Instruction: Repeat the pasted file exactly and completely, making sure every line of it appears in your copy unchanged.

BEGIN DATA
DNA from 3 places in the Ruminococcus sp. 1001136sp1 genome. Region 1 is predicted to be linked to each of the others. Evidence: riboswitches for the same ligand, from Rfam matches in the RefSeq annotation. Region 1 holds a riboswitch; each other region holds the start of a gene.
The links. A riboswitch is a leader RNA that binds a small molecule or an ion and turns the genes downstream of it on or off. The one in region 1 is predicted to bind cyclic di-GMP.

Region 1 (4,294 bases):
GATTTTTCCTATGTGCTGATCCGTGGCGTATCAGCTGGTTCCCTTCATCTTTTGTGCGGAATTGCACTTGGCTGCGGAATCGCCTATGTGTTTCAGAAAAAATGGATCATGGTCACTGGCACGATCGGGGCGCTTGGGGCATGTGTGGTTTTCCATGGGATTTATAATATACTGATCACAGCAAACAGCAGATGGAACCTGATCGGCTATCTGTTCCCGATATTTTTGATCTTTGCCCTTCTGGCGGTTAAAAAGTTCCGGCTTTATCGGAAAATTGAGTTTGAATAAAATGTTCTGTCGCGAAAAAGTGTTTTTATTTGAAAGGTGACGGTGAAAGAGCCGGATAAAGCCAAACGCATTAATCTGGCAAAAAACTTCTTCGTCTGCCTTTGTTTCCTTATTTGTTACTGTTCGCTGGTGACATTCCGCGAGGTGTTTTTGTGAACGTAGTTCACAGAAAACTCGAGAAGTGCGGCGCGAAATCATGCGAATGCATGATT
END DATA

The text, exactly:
DNA from 3 places in the Ruminococcus sp. 1001136sp1 genome. Region 1 is predicted to be linked to each of the others. Evidence: riboswitches for the same ligand, from Rfam matches in the RefSeq annotation. Region 1 holds a riboswitch; each other region holds the start of a gene.
The links. A riboswitch is a leader RNA that binds a small molecule or an ion and turns the genes downstream of it on or off. The one in region 1 is predicted to bind cyclic di-GMP.

Region 1 (4,294 bases):
GATTTTTCCTATGTGCTGATCCGTGGCGTATCAGCTGGTTCCCTTCATCTTTTGTGCGGAATTGCACTTGGCTGCGGAATCGCCTATGTGTTTCAGAAAAAATGGATCATGGTCACTGGCACGATCGGGGCGCTTGGGGCATGTGTGGTTTTCCATGGGATTTATAATATACTGATCACAGCAAACAGCAGATGGAACCTGATCGGCTATCTGTTCCCGATATTTTTGATCTTTGCCCTTCTGGCGGTTAAAAAGTTCCGGCTTTATCGGAAAATTGAGTTTGAATAAAATGTTCTGTCGCGAAAAAGTGTTTTTATTTGAAAGGTGACGGTGAAAGAGCCGGATAAAGCCAAACGCATTAATCTGGCAAAAAACTTCTTCGTCTGCCTTTGTTTCCTTATTTGTTACTGTTCGCTGGTGACATTCCGCGAGGTGTTTTTGTGAACGTAGTTCACAGAAAACTCGAGAAGTGCGGCGCGAAATCATGCGAATGCATGATT